CrossTalk proposal: Guyton's venous return curves should be taught

Authors


Email: philipandrew@earthlink.net

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[ Philip Andrew is a clinical cardiologist in private practice.]

Abbreviations 
CO

cardiac output

GGA

Guyton's graphical analysis

HF

heart failure

LV

left ventricle/ventricular

MSP

mean systemic pressure

RAP

right atrial pressure

RV

right ventricle/ventricular

VR

venous return

VRC

venous return curve

Guyton's venous return curve (VRC) should continue to be taught for two reasons:

  • 1It uniquely describes the preeminent role of the vasculature in determining cardiac filling pressures, right atrial pressure (RAP) the primary focus herein. Specifically, RAP varies (a) inversely with cardiac output (CO), (b) inversely with total vascular resistance, (c) directly with mean systemic pressure (MSP), the pressure starting point of a static systemic circulation (CO zero). MSP in turn varies directly with blood volume and inversely with arterial and venous compliance (Levy & Pappano, 2007).
  • 2Plotting the VRC and the Frank-Starling CO curve on the same axis co-ordinates (Fig. 1) illustrates how RAP and CO each respond when the other is the independent variable, their point of intersection determining RAP and CO at steady state. This forms Guyton's Graphical Analysis (GGA). Fully capable of modelling any and all physiological and pathophysiological central circulatory states, GGA is the most explicit, complete, and useful clinical teaching model of the central circulation.
Figure 1.


The pathogenetic phases of HF, abbreviations per text, modelled by GGA, after (Guyton et al. 1973) with permission from Elsevier. Modifications include transposed axes to favour conceptualization and clinical utility over scientific convention. The term VRC is used in this legend to comport with conventional terminology; all such usage can and should be superseded by the term ‘Guyton-Levy venous pressure curve’ (see text). HF pressures and flows illustrative. Purple: systemic VRC. Red: pulmonary VRC. Green: LV Frank-Starling CO–VR curve. Right ventricular CO–VR curve: not shown. Filled lines and dots: normal. Dashes and open dots: effects of impaired LV pumping capacity. Black: steady state points: black dot C, normal; black dot C to circle D, Phase I HF; D to G, Phase II HF; G to J+, Phase III HF. Shaded: virtual pressures, that is, all venous pressures exceeding steady state. Shaded dot A: normal mean systemic pressure. Shaded lines: virtual components of VRCs: A–C, normal; A–D, Phase I HF; E–G, Phase II HF; H–J, Phase III HF. Shaded open dots E and H: mean pulmonary pressure of Phase II and III HF, respectively.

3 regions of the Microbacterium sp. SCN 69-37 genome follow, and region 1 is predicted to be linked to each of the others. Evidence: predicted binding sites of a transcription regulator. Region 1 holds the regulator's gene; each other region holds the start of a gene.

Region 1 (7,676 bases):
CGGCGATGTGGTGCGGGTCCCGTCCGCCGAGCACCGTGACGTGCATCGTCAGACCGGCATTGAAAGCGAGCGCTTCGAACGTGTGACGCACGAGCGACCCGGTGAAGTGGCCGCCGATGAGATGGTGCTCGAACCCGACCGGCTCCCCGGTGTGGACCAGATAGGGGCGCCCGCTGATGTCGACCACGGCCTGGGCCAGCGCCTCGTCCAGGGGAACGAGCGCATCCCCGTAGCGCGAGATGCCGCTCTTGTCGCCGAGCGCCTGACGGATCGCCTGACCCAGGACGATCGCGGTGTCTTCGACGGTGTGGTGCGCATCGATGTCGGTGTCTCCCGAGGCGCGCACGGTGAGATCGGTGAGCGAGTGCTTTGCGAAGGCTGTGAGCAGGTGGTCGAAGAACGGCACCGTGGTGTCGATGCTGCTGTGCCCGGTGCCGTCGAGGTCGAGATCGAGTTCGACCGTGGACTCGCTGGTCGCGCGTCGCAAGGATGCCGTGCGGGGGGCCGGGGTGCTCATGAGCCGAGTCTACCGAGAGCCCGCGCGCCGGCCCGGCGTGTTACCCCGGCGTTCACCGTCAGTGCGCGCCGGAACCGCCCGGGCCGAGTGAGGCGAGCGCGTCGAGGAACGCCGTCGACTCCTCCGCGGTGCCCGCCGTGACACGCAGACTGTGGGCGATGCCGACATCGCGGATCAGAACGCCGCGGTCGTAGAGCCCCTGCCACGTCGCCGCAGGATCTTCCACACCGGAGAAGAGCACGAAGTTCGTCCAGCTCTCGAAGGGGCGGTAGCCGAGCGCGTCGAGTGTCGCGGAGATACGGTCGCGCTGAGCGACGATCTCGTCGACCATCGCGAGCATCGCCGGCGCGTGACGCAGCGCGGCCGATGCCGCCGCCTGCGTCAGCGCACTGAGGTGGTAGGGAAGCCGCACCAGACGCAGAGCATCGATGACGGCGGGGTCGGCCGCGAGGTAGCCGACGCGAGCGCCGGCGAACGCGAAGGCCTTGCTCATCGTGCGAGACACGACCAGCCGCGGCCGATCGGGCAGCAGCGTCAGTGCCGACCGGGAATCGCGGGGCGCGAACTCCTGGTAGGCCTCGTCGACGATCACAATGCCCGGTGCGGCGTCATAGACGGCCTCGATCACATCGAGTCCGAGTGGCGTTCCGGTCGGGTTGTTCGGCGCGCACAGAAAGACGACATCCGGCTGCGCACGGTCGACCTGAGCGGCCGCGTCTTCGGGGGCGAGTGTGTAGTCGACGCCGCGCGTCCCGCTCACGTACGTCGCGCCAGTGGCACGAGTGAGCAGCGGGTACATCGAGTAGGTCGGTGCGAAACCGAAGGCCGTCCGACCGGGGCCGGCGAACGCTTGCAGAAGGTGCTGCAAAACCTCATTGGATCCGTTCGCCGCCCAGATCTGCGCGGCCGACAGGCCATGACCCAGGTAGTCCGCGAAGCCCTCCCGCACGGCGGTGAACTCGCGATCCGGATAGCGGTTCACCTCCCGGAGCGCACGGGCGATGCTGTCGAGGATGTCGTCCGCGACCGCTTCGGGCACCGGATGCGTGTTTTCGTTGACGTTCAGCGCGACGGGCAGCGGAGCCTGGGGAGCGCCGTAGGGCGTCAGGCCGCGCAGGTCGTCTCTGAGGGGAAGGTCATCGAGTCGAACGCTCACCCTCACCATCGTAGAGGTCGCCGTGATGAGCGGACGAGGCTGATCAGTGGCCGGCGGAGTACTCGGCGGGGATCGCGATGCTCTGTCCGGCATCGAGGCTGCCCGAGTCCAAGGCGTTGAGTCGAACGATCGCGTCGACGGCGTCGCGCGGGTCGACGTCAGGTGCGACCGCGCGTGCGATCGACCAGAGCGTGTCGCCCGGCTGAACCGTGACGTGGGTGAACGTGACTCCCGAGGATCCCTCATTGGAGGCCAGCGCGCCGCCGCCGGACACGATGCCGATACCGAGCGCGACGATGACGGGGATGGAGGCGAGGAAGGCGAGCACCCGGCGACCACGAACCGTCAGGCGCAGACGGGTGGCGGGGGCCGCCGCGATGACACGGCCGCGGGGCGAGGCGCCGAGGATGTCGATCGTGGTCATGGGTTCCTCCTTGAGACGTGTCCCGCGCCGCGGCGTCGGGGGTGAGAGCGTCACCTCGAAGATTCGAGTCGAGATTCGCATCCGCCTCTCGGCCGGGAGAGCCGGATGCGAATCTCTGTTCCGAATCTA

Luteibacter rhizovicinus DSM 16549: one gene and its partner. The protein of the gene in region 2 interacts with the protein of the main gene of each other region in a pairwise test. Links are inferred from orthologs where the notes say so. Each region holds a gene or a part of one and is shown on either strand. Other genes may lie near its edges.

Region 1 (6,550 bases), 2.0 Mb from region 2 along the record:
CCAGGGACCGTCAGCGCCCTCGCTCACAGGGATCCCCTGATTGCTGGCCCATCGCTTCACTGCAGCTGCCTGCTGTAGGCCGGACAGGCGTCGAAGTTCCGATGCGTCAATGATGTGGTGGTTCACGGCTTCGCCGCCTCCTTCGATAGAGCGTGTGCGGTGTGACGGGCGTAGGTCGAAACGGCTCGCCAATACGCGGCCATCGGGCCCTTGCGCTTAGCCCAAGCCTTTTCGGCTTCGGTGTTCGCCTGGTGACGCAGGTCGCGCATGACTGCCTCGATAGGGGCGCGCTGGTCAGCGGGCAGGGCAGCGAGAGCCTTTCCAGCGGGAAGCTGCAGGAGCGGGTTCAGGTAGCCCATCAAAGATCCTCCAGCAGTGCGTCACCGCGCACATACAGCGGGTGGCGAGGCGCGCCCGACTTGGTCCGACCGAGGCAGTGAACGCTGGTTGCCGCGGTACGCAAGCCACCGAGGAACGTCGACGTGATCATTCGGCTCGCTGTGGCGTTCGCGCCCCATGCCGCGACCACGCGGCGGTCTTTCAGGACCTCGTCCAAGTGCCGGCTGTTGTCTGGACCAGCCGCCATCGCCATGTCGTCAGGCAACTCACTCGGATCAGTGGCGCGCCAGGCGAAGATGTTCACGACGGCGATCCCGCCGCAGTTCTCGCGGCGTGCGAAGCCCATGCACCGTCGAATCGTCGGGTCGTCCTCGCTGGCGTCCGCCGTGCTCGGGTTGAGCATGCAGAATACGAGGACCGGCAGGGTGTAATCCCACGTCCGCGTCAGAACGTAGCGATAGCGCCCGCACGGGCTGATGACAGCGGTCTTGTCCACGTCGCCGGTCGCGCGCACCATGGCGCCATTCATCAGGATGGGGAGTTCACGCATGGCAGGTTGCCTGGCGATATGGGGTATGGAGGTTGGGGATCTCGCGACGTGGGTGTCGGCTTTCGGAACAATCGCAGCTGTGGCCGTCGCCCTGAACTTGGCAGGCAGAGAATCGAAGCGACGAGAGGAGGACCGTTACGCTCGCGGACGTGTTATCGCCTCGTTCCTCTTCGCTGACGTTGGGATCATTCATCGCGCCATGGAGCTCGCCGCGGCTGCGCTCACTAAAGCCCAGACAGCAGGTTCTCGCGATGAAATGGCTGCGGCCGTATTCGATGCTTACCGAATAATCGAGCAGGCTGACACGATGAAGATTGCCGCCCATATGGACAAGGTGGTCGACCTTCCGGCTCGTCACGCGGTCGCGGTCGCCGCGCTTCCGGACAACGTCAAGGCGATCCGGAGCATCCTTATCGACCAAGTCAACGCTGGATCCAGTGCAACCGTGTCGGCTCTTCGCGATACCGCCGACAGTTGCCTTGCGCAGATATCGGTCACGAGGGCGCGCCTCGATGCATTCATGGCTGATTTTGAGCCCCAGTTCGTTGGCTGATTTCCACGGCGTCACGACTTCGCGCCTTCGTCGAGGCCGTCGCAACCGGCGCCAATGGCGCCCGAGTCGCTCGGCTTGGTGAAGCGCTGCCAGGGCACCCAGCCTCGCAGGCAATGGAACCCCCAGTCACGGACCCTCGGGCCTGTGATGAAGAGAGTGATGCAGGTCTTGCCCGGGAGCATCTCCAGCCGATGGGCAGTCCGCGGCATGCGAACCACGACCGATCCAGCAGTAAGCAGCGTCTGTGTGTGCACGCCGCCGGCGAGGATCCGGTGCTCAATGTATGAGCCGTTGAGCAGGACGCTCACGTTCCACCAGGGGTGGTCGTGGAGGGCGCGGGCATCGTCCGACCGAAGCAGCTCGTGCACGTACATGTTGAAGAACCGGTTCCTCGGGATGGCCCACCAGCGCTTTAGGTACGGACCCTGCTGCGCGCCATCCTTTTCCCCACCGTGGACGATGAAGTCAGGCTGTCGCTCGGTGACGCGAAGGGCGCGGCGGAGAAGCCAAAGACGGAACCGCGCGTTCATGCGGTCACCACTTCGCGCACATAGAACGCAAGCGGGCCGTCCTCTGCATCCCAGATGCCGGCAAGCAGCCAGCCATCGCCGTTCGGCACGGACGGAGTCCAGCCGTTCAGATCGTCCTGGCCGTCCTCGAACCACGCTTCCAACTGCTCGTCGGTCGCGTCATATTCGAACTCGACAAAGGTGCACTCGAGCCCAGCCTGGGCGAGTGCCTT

However, some claim that in heart failure (HF) the VRC/GGA fails to show:

  • (i) “redistribution of CO among the various vascular beds”;
  • (ii) “how the high RAP in HF is a consequence of blood accumulating on the inlet side of the failing pump”;
  • (iii) “retention of salt and water”;
  • (iv) “an increase [in] arterial resistance” (Beard & Feigl, 2011).

A closer look reveals this not to be the case. The pathogenesis of HF comprises three phases, all fully modelled by GGA (Fig. 1), each addressing one or more of these claims:

Phase I, vascular redistribution All else equal, reduced ventricular pumping capacity lowers CO and mean arterial pressure by Hagen-Poiseuille's/Ohm's Law. With the circulation a closed zero-sum loop, blood volume incrementally distending the systemic arterial bed at its preceding higher mean pressure had to be ‘borrowed’ from its upstream systemic venous bed. At the new lower mean arterial pressure it is ‘repaid’ to that bed, raising RAP.

Phase II, ventricular re-equilibration In HF ventricular dysfunction typically affects the left ventricle (LV) more that the right (RV). This causes blood to accumulate in the pulmonary vascular bed upstream to the weaker LV, blood again borrowed from the upstream systemic venous reservoir. Accordingly, mean pulmonary pressure, the pulmonary VRC, left atrial pressure, and LV output all increase. Simultaneously, MSP, the systemic VRC, RAP, and RV output decrease (not shown). With LV output rising from its initial nadir and RV output falling from normal, biventricular output re-equilibrates at an intermediate point below normal. Phases I and II are complete within a few seconds.

Phase III, neurohormonal activation The remaining CO shortfall (Fig. 1, CO at point C minus CO at point G) activates systemic neurohormonal mechanisms to retain salt and water (expand extracellular volume), reduce venous capacitance and increase vascular resistance. This increases MSP, RAP, and RV output (not shown), in turn obligating an increase in mean pulmonary pressure, left atrial pressure and LV output to maintain balanced ventricular output and restore CO to normal. If this is achieved HF is compensated. Severe LV dysfunction, where CO cannot be compensated at sub-lethal left atrial pressure (Fig. 1), causes incessant neurohormonal activation, inexorably raising RAP and further distending the RV within the pericardial space it shares with the LV. The distended RV compresses the LV, decreasing its effective (transmural) filling pressure/preload and stroke volume (Atherton et al. 1997). This bends the Frank-Starling curve back toward the pressure axis (formerly known as the ‘descending limb of the CO curve,’ not shown), stimulating even greater neurohormonal activation in a futile and counterproductive attempt to restore normal CO. The high RAP typical of severe left heart dysfunction with bi-ventricular HF is the result of neurohormonal activation.